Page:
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Retina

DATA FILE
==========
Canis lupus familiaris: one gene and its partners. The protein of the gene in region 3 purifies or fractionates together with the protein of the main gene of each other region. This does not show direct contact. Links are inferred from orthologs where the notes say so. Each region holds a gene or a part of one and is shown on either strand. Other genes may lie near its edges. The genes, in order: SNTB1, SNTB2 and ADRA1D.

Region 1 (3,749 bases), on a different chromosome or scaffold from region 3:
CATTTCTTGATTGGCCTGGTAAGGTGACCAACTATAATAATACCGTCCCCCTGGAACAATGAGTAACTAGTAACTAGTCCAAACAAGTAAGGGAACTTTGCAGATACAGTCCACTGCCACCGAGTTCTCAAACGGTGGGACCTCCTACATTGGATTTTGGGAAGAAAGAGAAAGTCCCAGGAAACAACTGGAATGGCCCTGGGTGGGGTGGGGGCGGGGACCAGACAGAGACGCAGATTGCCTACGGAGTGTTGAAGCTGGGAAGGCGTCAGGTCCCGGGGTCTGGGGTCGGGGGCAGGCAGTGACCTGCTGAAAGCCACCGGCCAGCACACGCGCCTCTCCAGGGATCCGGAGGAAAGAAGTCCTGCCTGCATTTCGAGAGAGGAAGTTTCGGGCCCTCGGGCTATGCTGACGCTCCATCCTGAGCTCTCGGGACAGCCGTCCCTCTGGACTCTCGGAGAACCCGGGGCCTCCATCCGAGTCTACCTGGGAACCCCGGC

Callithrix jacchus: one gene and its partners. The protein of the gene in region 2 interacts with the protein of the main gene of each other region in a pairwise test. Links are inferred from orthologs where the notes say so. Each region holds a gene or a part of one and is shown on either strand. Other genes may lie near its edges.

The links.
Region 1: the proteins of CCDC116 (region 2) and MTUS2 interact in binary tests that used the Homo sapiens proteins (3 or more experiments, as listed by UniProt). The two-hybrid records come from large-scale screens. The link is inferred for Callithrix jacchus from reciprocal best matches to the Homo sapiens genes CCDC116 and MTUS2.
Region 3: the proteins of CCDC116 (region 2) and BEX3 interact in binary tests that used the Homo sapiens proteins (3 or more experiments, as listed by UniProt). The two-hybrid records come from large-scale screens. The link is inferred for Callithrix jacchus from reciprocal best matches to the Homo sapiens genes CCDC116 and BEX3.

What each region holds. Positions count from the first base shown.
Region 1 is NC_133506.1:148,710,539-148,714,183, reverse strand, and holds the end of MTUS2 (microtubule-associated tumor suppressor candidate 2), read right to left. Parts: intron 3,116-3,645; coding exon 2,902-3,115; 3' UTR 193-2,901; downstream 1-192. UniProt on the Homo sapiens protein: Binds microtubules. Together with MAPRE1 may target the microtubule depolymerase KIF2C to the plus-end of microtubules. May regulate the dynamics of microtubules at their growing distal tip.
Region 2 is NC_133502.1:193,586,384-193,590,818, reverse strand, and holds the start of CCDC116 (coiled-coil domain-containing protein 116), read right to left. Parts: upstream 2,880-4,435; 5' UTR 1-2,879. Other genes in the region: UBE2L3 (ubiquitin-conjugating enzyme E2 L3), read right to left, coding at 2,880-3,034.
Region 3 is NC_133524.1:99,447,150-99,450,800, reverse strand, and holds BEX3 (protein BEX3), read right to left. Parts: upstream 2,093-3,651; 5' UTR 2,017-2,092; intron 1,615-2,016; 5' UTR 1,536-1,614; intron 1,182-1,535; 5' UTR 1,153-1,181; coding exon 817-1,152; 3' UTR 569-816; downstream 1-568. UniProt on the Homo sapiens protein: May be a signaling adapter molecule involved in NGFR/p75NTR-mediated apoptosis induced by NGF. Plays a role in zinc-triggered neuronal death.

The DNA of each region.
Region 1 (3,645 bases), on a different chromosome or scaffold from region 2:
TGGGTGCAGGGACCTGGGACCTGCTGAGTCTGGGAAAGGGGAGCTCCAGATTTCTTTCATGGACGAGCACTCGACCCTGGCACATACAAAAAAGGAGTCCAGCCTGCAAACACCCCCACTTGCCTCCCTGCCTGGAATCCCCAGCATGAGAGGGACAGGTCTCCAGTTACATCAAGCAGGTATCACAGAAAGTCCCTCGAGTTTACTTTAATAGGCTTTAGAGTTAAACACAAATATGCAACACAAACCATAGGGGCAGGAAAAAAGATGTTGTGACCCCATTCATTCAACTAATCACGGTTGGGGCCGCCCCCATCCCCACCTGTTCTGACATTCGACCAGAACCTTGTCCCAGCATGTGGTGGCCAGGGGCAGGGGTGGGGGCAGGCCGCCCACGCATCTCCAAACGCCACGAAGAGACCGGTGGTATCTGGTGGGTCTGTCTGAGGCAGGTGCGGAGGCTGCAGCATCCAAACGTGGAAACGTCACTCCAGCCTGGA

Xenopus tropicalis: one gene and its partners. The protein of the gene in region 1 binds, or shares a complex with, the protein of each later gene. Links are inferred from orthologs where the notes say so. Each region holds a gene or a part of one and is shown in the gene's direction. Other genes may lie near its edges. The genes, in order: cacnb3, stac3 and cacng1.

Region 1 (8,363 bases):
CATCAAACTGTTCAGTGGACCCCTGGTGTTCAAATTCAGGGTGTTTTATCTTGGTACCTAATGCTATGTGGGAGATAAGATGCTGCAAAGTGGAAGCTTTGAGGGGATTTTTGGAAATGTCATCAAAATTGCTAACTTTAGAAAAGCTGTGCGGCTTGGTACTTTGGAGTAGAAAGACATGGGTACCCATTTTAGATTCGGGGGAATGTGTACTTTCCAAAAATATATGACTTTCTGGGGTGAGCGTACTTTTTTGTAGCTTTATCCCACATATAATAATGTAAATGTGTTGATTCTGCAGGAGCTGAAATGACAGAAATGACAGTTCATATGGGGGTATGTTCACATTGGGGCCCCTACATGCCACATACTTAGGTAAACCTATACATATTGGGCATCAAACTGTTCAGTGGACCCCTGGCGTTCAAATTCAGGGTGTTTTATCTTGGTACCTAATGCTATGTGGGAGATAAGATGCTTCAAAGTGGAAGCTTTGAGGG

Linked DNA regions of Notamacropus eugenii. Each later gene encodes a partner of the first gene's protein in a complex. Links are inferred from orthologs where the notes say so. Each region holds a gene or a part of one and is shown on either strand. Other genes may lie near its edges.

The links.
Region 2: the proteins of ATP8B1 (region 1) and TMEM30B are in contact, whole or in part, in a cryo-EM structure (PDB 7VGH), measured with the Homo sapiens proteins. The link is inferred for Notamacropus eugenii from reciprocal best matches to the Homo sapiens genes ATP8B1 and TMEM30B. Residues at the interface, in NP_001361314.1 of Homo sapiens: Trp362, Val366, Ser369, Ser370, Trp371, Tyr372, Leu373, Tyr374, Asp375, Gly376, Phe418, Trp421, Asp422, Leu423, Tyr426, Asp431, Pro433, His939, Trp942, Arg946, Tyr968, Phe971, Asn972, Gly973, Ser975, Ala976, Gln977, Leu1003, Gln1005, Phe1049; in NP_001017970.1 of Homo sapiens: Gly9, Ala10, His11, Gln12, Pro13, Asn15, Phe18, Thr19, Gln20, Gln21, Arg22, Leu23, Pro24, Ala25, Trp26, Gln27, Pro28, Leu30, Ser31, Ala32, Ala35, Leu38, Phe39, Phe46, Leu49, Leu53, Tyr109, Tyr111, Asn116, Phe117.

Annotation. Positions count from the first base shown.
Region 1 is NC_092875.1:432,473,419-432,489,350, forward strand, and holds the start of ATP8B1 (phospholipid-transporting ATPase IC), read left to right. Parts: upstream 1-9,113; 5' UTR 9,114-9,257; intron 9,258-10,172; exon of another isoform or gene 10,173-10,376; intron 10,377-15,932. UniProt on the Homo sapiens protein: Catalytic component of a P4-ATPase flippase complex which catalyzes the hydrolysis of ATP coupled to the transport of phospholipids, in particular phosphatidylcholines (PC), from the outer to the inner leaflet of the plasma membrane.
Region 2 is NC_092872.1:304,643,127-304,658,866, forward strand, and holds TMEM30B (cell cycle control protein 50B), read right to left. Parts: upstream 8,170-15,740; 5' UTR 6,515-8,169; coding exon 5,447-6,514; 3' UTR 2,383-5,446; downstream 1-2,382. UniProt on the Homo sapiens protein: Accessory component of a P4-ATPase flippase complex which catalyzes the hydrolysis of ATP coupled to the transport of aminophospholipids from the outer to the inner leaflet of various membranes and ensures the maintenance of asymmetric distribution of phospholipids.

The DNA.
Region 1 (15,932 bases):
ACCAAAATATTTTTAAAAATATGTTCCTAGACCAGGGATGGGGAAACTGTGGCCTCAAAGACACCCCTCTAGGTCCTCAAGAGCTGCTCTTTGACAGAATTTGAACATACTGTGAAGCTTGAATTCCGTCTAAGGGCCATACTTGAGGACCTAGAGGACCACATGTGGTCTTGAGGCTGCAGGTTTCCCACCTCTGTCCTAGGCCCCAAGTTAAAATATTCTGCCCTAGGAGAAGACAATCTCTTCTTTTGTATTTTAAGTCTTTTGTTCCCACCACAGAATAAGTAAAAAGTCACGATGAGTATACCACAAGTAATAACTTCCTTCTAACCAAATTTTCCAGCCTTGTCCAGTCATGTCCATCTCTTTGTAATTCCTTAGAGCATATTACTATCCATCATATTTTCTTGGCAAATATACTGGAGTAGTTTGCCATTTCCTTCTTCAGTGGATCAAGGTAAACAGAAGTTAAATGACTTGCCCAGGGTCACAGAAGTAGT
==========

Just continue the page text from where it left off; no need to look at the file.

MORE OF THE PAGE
The retina is a layer of nervous tissue that covers the back of the eye. The retina consists of several layers, possibly the most important of which is the light sensitive rods and cones. As their name suggests the two types of cells differ in their structure and function. The rods contain a chemical rhodopsin which is broken down by a relatively small amount of light and are thus most sensitive in low light levels providing 'night vision'. The cones are shorter and contain the photochemical iodopsin which requires a greater intensity of light to break it down releasing the stimulus to the nerves which allows vision. Rods and cones are distributed across the retina fairly evenly except for the central macula and foveal areas. Here there are no rods and a greater density of cones, the area appears darker when viewed, and is the area of more detailed, central vision. There is also an area, the optic nerve head where there are no rods or cones, this is the point at which the optic nerve leaves the eye ball and causes a small, blind spot. The retina is nourished by blood vessels contained in the choroid layer and protected by the sclera.

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